In the afternoon, we went to Cabana Beach near the Seaquarium. It was a nice, little beach. The prices for food were steep since it is part of the Kontiki Resort, but we just enjoyed the sun. It cost $20 for the taxi each way to the beach (for 3 people) and $3 per person to use the beach. A chair cost $5 to rent, but no one ever asked me for money for that.
It rained for part of our stay on the beach, so we just enjoyed a few hours of sun and sand. It was enough to whet our appetites for what was to come.
Be warned. The ship will leave without you. Rumor has it (I heard it from several sources) that we left a family of 6 waving and yelling at us on the floating bridge as we left Curacao. If you think you might be late, take your passports and credit cards without and be willing to pay and arm and a leg to get to the next port.
C. St. Georges, Grenada
This was our first visit to Grenada. Grenada, known as the "spice island," is part of the Lesser Antilles' Grenadines and is part of the British Realm. My husband and son visited Great Anse Beach all day. After mailing my Christmas cards (I had 51 cards and mailed them for $39 with beautiful stamps I obtained just inside of the pier at a wonderful little post office stall), my brother-in-law and I went in search of spices.
First, we tried walking to the Market Square and got hopelessly lost, so we decided to take the local "buses" to Guyanve to see the Dougaldston Estate which is famous for its spices. For US$2.00, we hopped a #5 bus (really just a large passenger van that, at times, held up to 19 people) for the 30-40 minute ride to the Estate. They dropped us off on the main road near the estate (and a beautiful stream where some Grenadians were doing their wash). We walked into the jungle on a path and a small boy (maybe 6 or 7), sent by the ladies washing their clothes, came to show us the way.
I tipped the small boy US$1.00 for being our guide. He seemed surprised, but grateful. He led us to a run-down building with large trays of a spice drying in the sun. Had I been less surprised about my surroundings (I had expected something much more commercial and touristy), I would have smelled the cocoa drying in the sun.
We were the only tourists there, and we went into the building where one of the ladies did her demonstration of the various types of spices they process--bay leaves, all spice, cinnamon, mace, nutmeg, cocoa, vanilla, cloves--and then we could buy some. Each packet (a good-sized amount) was US$1-2.00. We loaded ourselves with spices and then bought some water, grapefruit soda (called "Ting") and ginger beer. All of the spices were sealed and as long as we don't open them before we go into the US, we are good with US agriculture.
After getting directions to the nearest bus stop, we started walking again through the cocoa-scented jungle to the road. We were followed by some friendly stray dogs and a saw a few not-very happy goats tied up near the road. Right after we got to the main road, we caught a bus. About 5 minutes into the ride, I realized we were going the wrong way. I mentioned this to my brother-in-law, but we decided to go with the flow.
The flow took almost 2 hours to the end of the route and back to St. George's. It was a great, though sometimes harrowing, experience and we saw a lot of the coast and the people of Grenada--all for US$2.00 per person. It was probably the least expensive tour of the island that anyone from our ship had all day.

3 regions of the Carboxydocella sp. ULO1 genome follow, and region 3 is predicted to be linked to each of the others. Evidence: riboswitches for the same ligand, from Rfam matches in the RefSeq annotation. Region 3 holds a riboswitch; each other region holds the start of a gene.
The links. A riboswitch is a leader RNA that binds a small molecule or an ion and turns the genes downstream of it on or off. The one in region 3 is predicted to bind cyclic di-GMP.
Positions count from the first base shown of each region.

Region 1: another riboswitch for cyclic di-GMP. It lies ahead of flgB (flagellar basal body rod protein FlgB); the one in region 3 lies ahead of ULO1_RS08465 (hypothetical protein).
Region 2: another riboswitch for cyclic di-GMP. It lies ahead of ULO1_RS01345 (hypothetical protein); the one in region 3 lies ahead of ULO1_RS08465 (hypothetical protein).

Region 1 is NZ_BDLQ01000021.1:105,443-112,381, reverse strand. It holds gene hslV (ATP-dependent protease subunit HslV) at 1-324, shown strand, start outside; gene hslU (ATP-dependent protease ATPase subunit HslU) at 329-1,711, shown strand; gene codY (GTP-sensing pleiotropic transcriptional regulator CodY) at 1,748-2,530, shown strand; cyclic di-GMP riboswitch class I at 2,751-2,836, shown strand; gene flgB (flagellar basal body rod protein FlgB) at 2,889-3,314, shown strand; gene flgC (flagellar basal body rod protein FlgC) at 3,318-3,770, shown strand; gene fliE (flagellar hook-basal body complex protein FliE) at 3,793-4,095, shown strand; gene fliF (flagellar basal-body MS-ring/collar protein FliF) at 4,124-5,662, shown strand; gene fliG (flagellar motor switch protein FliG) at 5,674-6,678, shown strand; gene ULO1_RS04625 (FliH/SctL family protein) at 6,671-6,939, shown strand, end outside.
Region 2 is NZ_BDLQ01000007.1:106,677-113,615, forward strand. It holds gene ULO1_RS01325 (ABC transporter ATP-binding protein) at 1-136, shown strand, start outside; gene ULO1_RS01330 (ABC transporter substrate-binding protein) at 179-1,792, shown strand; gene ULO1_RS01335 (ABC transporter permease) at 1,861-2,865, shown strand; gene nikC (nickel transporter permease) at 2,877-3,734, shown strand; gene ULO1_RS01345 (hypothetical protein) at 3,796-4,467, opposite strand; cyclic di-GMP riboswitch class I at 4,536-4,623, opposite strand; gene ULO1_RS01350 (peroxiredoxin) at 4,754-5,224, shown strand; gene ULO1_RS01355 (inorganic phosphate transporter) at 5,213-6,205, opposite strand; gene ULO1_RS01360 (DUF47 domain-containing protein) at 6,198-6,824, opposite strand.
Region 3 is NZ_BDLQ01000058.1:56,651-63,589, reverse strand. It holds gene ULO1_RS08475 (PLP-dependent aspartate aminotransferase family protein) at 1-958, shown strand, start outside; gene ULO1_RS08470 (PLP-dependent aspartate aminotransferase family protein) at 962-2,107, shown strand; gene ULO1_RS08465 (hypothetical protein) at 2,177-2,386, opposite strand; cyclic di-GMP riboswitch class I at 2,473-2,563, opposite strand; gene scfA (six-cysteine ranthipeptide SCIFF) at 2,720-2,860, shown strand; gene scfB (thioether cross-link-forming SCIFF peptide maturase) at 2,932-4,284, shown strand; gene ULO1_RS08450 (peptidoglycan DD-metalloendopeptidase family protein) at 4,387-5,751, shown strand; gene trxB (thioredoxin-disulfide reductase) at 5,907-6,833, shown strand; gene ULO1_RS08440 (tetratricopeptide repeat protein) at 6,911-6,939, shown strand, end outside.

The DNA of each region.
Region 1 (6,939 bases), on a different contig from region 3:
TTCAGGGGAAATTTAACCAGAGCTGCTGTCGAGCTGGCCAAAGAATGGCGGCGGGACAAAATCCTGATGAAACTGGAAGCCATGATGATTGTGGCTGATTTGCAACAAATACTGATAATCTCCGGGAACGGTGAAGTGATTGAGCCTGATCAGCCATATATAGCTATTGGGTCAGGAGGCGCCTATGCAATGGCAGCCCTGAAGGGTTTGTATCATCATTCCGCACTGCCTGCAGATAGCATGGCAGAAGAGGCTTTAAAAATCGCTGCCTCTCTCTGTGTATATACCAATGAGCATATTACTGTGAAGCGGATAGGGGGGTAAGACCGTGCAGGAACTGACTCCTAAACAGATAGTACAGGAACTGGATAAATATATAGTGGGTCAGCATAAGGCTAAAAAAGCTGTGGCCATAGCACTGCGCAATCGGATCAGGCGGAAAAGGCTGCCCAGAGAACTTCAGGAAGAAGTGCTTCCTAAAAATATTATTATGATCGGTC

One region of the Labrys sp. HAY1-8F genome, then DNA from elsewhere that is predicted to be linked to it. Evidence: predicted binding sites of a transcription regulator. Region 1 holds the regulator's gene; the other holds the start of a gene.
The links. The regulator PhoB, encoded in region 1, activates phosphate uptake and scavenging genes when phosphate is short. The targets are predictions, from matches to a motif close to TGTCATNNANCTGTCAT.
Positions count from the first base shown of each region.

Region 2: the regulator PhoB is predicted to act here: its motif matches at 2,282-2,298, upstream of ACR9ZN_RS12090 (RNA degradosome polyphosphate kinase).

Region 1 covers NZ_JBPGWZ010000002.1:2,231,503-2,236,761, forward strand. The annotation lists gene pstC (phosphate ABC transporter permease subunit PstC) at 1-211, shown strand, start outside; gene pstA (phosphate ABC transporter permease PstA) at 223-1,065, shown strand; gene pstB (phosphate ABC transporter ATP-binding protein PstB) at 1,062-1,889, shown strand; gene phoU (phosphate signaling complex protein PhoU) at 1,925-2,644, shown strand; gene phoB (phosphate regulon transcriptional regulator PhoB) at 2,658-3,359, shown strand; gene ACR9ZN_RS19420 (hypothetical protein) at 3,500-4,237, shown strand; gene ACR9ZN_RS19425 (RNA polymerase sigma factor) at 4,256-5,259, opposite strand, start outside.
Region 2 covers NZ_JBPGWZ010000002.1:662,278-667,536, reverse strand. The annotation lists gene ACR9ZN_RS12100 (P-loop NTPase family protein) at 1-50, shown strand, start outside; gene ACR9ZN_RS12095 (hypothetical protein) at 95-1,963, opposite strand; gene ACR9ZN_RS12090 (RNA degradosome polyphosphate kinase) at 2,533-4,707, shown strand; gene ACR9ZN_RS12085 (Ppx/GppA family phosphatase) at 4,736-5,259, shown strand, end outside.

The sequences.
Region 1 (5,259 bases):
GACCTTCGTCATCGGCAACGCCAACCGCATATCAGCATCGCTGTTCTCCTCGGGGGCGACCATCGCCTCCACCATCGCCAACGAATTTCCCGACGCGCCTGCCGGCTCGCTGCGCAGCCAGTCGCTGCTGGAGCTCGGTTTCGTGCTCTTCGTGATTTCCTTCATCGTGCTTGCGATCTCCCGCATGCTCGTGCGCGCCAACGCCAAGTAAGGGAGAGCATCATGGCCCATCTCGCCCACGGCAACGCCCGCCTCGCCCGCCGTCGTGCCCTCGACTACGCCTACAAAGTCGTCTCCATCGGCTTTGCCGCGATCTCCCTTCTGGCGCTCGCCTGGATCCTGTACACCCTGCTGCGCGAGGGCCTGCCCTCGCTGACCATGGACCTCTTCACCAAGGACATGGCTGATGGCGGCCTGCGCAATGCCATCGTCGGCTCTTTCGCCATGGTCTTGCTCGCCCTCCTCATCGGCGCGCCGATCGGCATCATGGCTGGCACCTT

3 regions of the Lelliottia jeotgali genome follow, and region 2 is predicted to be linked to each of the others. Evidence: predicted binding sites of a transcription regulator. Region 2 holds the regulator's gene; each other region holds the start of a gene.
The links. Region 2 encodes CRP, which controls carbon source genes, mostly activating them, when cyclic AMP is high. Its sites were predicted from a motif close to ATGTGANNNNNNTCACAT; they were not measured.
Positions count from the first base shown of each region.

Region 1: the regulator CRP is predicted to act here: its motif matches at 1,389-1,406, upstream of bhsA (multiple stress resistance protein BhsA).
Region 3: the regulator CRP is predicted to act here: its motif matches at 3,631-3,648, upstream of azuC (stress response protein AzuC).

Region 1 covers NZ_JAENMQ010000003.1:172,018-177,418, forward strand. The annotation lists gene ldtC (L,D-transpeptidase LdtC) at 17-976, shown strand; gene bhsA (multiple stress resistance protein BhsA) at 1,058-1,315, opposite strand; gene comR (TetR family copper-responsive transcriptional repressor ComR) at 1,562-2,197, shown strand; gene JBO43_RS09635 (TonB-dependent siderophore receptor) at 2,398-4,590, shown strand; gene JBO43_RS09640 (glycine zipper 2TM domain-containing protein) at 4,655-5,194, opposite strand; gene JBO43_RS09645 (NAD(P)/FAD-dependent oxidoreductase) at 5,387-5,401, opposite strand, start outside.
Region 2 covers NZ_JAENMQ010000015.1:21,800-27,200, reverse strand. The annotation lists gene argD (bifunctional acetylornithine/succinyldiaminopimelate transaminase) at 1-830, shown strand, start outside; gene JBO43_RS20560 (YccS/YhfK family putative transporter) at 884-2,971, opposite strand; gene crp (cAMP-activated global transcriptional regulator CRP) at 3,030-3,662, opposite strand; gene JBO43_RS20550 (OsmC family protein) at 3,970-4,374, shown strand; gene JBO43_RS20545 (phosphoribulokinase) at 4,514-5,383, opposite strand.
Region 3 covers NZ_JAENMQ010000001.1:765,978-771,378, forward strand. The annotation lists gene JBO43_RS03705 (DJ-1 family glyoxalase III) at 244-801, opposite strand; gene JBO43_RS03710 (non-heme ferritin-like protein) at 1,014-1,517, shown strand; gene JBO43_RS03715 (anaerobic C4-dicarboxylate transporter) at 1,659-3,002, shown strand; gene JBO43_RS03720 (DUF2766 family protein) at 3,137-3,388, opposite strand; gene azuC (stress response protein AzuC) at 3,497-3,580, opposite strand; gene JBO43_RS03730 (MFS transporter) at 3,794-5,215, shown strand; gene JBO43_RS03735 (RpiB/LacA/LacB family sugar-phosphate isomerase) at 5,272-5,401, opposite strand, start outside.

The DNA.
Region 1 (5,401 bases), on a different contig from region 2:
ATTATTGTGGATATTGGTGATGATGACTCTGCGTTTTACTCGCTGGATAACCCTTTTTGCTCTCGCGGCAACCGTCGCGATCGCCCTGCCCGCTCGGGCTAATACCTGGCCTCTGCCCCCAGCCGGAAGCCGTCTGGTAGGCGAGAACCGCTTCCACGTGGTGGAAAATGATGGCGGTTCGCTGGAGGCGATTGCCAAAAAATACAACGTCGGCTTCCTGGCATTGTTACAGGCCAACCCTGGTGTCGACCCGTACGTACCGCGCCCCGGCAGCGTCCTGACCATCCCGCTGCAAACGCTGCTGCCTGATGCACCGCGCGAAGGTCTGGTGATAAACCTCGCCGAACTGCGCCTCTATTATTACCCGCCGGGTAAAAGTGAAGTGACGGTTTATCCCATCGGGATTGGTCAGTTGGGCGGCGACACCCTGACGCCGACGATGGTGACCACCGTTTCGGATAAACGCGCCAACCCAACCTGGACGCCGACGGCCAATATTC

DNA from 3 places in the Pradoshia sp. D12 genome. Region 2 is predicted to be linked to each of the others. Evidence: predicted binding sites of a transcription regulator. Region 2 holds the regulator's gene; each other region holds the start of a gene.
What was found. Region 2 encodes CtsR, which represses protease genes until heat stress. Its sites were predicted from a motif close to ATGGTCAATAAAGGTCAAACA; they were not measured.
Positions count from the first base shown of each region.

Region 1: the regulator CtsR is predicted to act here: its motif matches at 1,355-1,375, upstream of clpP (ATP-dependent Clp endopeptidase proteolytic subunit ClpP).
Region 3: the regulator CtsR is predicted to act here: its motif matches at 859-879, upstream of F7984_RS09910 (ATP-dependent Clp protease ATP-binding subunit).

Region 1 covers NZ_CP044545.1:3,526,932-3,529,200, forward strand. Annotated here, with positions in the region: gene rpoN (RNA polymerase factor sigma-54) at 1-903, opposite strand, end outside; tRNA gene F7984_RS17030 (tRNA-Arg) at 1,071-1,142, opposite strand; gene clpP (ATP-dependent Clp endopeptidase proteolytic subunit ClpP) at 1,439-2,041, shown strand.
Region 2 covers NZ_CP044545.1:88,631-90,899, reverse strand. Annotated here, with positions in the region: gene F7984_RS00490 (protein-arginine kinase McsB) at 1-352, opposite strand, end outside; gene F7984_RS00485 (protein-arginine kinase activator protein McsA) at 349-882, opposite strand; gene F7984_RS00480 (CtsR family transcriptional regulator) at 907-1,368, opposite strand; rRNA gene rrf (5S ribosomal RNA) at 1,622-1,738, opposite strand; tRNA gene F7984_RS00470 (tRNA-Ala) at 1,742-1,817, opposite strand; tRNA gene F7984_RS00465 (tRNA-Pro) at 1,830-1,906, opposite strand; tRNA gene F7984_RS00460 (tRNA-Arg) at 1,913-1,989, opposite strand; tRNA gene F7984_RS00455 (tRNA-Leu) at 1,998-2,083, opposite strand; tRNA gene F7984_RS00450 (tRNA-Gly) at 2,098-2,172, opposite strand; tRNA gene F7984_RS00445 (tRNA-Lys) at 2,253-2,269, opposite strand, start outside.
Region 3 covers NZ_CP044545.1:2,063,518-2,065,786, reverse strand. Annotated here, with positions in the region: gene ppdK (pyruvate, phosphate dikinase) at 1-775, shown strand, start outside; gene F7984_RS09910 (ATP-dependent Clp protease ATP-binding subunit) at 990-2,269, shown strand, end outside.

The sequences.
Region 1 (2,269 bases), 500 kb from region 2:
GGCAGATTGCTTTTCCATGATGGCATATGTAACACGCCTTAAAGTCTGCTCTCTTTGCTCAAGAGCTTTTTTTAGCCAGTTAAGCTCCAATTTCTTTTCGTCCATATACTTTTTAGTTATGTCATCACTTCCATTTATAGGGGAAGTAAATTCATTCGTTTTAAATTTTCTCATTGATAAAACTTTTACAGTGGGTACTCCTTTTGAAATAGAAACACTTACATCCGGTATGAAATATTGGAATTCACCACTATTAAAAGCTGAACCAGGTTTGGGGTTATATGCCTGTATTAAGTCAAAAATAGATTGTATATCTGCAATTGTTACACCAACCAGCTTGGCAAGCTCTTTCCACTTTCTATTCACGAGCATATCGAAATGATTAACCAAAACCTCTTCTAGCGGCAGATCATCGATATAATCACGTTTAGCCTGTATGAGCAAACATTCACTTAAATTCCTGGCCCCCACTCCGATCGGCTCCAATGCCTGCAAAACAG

Upon our return to St. George's, we stopped at a local supermarket and bought some local rum. It was less expensive than at liquor stores and was just as good--two small bottles for US$7.00. I also stopped in the Duty Free store and bought some Nutmeg Syrup for US$5.00. There was free (but slow) WiFi at the pier.
My husband and son went to Grand Anse Beach via water taxi (directly from the pier, US$4.00 each way per person).
Grenada was the only location where we had to go through a magnetometer and put our bags through an x-ray machine just to get onto the pier. This was in addition to the same thing once we got back on the ship. I am not sure why this was.
F. Philipsburg, St. Maarten
St. Maarten/St. Martin is an island owned by two different countries: the first section by the Netherlands and the second by the French. My husband, son and brother-n-law joined 3 others recruited from the Cruise Critic boards in a private deep-sea fishing excursion with TaylorMade cruises. I had contacted them through the internet, and had paid a $100 deposit to hold the date and time. The cost was US$117 per person.
I hear the trip was fun, although not fruitful. The waters were very choppy, so the ride was bumpy and the only fish caught was a large barracuda by my son.
G. Charlotte Amalie, St. Thomas
There were 4 ships in port (that I saw) on the day we were at this US Virgin Island. Everywhere we looked was packed. We docked at the Havensight Mall. Remember to take a photo ID with you on shore because you need it to get back on to the pier. We walked to the taxi stands at the outside of the mall and got a taxi (SUV) for the 8 of us (we had friends with us) for $8 each to Magen's Bay Beach. The entrance fee to Magen's Bay is another $4.
The beach is beautiful and it was packed with people, but we did find a place to sit. With chairs at $5 each with a $5 refundable deposit when you return them, we parked them near some overgrown shrubbery and enjoyed our day. This is truly the most beautiful beach I have ever been on (okay, it is a tie between this beach and Waimanalo Beach in Oahu, Hawaii) and we had a great time. The taxis were $8 to get back to the ship after our wonderful day